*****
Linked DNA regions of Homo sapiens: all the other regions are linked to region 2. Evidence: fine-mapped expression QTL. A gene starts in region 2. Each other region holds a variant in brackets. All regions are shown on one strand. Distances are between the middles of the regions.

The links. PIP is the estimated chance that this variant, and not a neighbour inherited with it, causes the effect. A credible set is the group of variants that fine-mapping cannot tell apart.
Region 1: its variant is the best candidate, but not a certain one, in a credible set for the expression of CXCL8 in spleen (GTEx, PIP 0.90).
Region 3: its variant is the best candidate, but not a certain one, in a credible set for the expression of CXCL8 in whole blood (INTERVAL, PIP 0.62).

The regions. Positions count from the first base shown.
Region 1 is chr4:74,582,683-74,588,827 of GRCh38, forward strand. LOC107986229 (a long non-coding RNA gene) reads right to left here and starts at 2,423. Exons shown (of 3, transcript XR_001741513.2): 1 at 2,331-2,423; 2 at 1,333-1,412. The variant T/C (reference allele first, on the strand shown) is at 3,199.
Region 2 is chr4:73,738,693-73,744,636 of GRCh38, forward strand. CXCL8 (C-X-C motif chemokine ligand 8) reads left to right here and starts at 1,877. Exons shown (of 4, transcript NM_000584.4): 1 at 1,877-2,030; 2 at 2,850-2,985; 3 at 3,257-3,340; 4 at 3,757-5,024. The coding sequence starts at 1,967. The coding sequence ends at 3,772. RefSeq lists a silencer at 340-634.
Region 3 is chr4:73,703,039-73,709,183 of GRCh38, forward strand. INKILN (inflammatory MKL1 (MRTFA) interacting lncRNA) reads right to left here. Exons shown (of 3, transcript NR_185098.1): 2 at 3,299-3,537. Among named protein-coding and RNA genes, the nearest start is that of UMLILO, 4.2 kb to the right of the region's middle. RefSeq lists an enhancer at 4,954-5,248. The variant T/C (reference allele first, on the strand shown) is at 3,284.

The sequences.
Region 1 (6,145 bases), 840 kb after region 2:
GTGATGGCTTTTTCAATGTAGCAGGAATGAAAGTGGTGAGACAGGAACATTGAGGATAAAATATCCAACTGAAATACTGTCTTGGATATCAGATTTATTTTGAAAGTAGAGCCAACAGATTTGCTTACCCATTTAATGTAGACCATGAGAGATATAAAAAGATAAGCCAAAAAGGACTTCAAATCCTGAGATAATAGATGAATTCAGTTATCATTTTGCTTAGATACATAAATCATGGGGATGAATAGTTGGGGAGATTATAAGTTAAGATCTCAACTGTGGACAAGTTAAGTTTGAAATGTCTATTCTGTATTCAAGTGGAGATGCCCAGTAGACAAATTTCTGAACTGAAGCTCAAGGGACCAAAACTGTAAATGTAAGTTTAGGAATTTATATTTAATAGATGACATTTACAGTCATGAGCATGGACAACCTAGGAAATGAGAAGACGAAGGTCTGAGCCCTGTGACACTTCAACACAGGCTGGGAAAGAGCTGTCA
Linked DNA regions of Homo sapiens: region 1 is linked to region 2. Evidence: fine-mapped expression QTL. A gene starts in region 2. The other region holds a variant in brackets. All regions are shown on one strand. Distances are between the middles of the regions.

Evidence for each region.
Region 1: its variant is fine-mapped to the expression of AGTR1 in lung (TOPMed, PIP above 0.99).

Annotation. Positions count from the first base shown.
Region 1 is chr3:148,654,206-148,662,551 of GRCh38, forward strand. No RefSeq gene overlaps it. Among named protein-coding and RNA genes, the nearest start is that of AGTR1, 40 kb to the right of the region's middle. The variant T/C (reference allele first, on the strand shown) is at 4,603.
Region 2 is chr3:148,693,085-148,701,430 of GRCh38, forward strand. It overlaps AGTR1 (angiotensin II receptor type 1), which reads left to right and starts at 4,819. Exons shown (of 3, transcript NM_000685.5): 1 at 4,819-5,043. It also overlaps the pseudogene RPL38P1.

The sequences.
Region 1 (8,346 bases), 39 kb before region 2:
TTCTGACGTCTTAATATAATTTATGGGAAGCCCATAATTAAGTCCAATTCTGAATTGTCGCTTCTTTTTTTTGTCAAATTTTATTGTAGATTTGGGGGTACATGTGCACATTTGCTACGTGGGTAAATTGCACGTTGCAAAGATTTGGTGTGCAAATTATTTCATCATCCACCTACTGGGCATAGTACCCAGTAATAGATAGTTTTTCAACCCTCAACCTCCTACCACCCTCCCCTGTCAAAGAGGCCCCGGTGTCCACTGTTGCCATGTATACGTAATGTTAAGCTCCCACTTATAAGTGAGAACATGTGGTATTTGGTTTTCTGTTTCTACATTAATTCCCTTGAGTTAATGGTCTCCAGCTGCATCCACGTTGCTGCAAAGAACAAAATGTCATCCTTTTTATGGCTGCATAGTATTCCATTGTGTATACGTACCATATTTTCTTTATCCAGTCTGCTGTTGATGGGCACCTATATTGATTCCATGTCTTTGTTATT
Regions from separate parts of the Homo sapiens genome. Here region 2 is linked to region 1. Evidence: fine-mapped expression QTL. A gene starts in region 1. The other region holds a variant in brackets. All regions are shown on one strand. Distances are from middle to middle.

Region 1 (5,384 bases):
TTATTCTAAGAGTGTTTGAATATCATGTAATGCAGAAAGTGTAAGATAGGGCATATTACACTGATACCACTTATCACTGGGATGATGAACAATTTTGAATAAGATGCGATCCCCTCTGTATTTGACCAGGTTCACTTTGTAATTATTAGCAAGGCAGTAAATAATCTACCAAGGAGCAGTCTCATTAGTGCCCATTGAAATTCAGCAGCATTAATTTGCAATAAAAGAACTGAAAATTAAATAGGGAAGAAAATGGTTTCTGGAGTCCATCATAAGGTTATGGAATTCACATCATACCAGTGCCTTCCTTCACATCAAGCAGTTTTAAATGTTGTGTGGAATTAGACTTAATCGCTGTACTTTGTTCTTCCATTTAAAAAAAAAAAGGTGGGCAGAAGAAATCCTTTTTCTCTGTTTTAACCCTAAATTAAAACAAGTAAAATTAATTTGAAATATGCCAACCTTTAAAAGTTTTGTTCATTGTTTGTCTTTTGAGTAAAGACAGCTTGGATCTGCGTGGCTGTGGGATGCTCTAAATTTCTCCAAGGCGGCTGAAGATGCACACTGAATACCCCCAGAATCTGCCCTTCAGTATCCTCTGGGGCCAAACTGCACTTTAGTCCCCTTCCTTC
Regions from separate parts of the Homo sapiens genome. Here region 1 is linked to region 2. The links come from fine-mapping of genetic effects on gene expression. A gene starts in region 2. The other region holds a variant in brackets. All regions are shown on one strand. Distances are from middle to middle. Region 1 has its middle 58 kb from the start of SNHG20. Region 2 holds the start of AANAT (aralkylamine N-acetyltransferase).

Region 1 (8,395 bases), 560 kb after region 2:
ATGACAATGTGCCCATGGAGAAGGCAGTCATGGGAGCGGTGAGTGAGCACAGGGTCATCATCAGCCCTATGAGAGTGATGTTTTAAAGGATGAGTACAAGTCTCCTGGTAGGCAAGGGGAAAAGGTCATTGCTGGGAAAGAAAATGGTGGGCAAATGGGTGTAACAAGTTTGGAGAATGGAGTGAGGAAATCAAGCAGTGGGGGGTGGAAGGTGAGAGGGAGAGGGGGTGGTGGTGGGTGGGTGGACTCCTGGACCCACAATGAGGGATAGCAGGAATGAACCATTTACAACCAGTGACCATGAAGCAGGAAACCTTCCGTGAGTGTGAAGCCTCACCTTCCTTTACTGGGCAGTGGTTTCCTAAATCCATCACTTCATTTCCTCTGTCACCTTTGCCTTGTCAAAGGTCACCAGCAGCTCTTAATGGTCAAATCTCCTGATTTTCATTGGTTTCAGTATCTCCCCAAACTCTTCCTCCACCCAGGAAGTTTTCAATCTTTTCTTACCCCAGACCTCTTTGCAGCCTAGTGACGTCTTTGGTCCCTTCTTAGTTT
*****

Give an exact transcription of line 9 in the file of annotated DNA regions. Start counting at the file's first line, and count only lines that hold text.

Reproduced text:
The sequences.